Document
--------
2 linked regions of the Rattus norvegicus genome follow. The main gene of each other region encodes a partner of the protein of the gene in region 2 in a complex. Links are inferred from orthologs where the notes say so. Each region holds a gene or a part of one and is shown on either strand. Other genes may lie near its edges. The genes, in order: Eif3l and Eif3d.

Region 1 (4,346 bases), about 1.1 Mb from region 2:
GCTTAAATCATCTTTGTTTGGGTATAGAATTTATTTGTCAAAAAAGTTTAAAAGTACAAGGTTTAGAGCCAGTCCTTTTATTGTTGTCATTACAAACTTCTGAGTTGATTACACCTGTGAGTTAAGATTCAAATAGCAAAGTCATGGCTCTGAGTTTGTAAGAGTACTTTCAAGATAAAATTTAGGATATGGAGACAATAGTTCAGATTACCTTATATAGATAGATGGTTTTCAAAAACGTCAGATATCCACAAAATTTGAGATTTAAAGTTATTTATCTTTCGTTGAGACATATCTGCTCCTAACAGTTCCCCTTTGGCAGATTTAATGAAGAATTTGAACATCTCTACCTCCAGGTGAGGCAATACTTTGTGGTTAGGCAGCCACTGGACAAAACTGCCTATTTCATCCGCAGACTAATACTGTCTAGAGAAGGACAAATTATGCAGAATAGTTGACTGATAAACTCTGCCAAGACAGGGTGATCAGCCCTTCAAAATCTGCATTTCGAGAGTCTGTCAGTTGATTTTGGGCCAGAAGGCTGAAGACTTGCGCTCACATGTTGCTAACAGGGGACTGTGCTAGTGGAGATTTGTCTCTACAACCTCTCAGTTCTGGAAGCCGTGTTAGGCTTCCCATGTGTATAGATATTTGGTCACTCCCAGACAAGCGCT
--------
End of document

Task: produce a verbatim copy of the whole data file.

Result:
2 linked regions of the Rattus norvegicus genome follow. The main gene of each other region encodes a partner of the protein of the gene in region 2 in a complex. Links are inferred from orthologs where the notes say so. Each region holds a gene or a part of one and is shown on either strand. Other genes may lie near its edges. The genes, in order: Eif3l and Eif3d.

Region 1 (4,346 bases), about 1.1 Mb from region 2:
GCTTAAATCATCTTTGTTTGGGTATAGAATTTATTTGTCAAAAAAGTTTAAAAGTACAAGGTTTAGAGCCAGTCCTTTTATTGTTGTCATTACAAACTTCTGAGTTGATTACACCTGTGAGTTAAGATTCAAATAGCAAAGTCATGGCTCTGAGTTTGTAAGAGTACTTTCAAGATAAAATTTAGGATATGGAGACAATAGTTCAGATTACCTTATATAGATAGATGGTTTTCAAAAACGTCAGATATCCACAAAATTTGAGATTTAAAGTTATTTATCTTTCGTTGAGACATATCTGCTCCTAACAGTTCCCCTTTGGCAGATTTAATGAAGAATTTGAACATCTCTACCTCCAGGTGAGGCAATACTTTGTGGTTAGGCAGCCACTGGACAAAACTGCCTATTTCATCCGCAGACTAATACTGTCTAGAGAAGGACAAATTATGCAGAATAGTTGACTGATAAACTCTGCCAAGACAGGGTGATCAGCCCTTCAAAATCTGCATTTCGAGAGTCTGTCAGTTGATTTTGGGCCAGAAGGCTGAAGACTTGCGCTCACATGTTGCTAACAGGGGACTGTGCTAGTGGAGATTTGTCTCTACAACCTCTCAGTTCTGGAAGCCGTGTTAGGCTTCCCATGTGTATAGATATTTGGTCACTCCCAGACAAGCGCT